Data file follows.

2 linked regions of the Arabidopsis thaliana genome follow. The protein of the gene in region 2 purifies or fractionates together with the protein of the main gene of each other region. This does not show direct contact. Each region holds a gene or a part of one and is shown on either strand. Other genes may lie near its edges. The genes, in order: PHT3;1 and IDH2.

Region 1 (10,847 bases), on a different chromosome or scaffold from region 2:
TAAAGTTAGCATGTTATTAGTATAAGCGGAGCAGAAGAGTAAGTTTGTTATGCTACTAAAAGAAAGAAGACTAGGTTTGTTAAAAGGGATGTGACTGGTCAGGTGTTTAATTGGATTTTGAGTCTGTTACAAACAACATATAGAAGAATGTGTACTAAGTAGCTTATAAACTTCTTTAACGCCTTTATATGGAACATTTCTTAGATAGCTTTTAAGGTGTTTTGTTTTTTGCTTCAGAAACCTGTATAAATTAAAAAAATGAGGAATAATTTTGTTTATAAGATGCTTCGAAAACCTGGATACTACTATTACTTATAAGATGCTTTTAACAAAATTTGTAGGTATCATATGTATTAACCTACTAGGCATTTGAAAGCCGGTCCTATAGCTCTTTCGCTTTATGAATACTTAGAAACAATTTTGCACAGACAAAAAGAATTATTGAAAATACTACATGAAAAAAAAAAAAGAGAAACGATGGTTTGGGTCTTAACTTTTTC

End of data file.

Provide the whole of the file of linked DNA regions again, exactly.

2 linked regions of the Arabidopsis thaliana genome follow. The protein of the gene in region 2 purifies or fractionates together with the protein of the main gene of each other region. This does not show direct contact. Each region holds a gene or a part of one and is shown on either strand. Other genes may lie near its edges. The genes, in order: PHT3;1 and IDH2.

Region 1 (10,847 bases), on a different chromosome or scaffold from region 2:
TAAAGTTAGCATGTTATTAGTATAAGCGGAGCAGAAGAGTAAGTTTGTTATGCTACTAAAAGAAAGAAGACTAGGTTTGTTAAAAGGGATGTGACTGGTCAGGTGTTTAATTGGATTTTGAGTCTGTTACAAACAACATATAGAAGAATGTGTACTAAGTAGCTTATAAACTTCTTTAACGCCTTTATATGGAACATTTCTTAGATAGCTTTTAAGGTGTTTTGTTTTTTGCTTCAGAAACCTGTATAAATTAAAAAAATGAGGAATAATTTTGTTTATAAGATGCTTCGAAAACCTGGATACTACTATTACTTATAAGATGCTTTTAACAAAATTTGTAGGTATCATATGTATTAACCTACTAGGCATTTGAAAGCCGGTCCTATAGCTCTTTCGCTTTATGAATACTTAGAAACAATTTTGCACAGACAAAAAGAATTATTGAAAATACTACATGAAAAAAAAAAAAGAGAAACGATGGTTTGGGTCTTAACTTTTTC